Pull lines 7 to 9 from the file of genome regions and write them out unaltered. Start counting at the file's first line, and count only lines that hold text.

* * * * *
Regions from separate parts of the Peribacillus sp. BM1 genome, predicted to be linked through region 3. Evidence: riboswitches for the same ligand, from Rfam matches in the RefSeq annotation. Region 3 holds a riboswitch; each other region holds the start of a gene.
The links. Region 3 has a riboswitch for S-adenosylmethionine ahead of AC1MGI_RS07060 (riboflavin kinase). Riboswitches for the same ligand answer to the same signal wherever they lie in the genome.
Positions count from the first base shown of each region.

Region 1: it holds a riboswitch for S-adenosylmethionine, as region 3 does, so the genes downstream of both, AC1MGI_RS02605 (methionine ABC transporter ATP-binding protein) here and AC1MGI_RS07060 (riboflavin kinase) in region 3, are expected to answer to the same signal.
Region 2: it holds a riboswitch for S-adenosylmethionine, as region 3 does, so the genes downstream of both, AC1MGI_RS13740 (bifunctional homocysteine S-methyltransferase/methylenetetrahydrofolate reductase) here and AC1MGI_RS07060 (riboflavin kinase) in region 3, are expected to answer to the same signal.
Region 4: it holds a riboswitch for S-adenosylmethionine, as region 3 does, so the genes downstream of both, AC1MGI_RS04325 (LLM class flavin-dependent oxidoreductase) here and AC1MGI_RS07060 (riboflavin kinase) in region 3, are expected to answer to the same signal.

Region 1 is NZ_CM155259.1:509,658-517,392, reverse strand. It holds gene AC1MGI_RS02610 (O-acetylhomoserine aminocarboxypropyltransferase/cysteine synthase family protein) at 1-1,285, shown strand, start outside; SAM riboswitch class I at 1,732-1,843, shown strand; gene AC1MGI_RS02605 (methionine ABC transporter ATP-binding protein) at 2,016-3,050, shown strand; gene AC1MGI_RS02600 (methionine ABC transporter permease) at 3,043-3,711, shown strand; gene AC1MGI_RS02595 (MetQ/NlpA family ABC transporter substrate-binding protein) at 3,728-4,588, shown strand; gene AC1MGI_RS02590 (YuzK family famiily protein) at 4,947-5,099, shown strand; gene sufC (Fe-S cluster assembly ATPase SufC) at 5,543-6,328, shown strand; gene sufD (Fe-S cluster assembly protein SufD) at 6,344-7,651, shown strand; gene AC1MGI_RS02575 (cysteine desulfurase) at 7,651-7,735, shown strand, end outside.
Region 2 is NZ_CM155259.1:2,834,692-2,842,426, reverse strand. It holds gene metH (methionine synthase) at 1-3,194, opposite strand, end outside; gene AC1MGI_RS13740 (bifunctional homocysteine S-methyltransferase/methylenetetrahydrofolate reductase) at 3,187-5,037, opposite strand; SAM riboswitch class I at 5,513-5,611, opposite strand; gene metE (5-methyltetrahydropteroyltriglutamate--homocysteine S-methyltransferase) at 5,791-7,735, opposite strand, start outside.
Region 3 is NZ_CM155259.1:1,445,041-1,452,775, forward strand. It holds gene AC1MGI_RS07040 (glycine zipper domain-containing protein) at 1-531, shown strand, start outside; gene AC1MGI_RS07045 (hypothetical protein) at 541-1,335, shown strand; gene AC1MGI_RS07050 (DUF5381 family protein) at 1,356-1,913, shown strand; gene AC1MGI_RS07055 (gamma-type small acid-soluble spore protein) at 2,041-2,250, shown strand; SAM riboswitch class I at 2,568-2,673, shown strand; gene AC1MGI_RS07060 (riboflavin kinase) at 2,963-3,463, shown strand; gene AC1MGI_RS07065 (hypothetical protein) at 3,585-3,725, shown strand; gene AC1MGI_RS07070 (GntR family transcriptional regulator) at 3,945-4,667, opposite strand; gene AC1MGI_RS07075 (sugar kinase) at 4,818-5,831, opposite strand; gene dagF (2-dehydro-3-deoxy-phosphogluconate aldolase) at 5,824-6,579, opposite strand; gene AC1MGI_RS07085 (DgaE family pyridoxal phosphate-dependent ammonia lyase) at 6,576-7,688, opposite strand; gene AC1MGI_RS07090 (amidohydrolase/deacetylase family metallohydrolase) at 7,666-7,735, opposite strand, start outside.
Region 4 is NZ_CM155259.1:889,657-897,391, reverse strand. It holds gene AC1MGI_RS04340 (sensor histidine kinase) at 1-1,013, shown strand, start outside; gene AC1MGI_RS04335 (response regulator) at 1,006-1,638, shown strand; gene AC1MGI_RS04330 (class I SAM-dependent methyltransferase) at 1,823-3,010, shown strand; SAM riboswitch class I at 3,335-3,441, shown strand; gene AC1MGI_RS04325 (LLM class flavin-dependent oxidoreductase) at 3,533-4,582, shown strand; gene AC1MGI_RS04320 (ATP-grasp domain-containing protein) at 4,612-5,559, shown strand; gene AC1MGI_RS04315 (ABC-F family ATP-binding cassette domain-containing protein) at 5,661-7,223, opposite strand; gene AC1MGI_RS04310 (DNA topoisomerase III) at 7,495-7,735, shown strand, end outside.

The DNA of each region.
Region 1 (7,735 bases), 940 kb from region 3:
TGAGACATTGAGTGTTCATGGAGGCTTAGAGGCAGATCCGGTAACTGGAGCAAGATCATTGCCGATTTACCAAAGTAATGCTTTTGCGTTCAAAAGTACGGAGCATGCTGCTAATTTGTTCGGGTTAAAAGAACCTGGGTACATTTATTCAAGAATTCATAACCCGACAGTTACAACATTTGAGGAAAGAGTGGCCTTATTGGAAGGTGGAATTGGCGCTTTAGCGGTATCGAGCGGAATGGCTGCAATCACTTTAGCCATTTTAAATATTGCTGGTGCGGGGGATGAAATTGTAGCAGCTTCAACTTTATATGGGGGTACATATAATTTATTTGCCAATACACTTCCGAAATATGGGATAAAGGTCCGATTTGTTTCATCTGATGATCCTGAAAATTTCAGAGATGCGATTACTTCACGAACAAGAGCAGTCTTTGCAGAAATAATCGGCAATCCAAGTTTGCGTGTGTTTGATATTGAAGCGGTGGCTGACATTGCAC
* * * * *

Region 1 is NZ_CM155259.1:509,658-517,392, reverse strand. It holds gene AC1MGI_RS02610 (O-acetylhomoserine aminocarboxypropyltransferase/cysteine synthase family protein) at 1-1,285, shown strand, start outside; SAM riboswitch class I at 1,732-1,843, shown strand; gene AC1MGI_RS02605 (methionine ABC transporter ATP-binding protein) at 2,016-3,050, shown strand; gene AC1MGI_RS02600 (methionine ABC transporter permease) at 3,043-3,711, shown strand; gene AC1MGI_RS02595 (MetQ/NlpA family ABC transporter substrate-binding protein) at 3,728-4,588, shown strand; gene AC1MGI_RS02590 (YuzK family famiily protein) at 4,947-5,099, shown strand; gene sufC (Fe-S cluster assembly ATPase SufC) at 5,543-6,328, shown strand; gene sufD (Fe-S cluster assembly protein SufD) at 6,344-7,651, shown strand; gene AC1MGI_RS02575 (cysteine desulfurase) at 7,651-7,735, shown strand, end outside.
Region 2 is NZ_CM155259.1:2,834,692-2,842,426, reverse strand. It holds gene metH (methionine synthase) at 1-3,194, opposite strand, end outside; gene AC1MGI_RS13740 (bifunctional homocysteine S-methyltransferase/methylenetetrahydrofolate reductase) at 3,187-5,037, opposite strand; SAM riboswitch class I at 5,513-5,611, opposite strand; gene metE (5-methyltetrahydropteroyltriglutamate--homocysteine S-methyltransferase) at 5,791-7,735, opposite strand, start outside.
Region 3 is NZ_CM155259.1:1,445,041-1,452,775, forward strand. It holds gene AC1MGI_RS07040 (glycine zipper domain-containing protein) at 1-531, shown strand, start outside; gene AC1MGI_RS07045 (hypothetical protein) at 541-1,335, shown strand; gene AC1MGI_RS07050 (DUF5381 family protein) at 1,356-1,913, shown strand; gene AC1MGI_RS07055 (gamma-type small acid-soluble spore protein) at 2,041-2,250, shown strand; SAM riboswitch class I at 2,568-2,673, shown strand; gene AC1MGI_RS07060 (riboflavin kinase) at 2,963-3,463, shown strand; gene AC1MGI_RS07065 (hypothetical protein) at 3,585-3,725, shown strand; gene AC1MGI_RS07070 (GntR family transcriptional regulator) at 3,945-4,667, opposite strand; gene AC1MGI_RS07075 (sugar kinase) at 4,818-5,831, opposite strand; gene dagF (2-dehydro-3-deoxy-phosphogluconate aldolase) at 5,824-6,579, opposite strand; gene AC1MGI_RS07085 (DgaE family pyridoxal phosphate-dependent ammonia lyase) at 6,576-7,688, opposite strand; gene AC1MGI_RS07090 (amidohydrolase/deacetylase family metallohydrolase) at 7,666-7,735, opposite strand, start outside.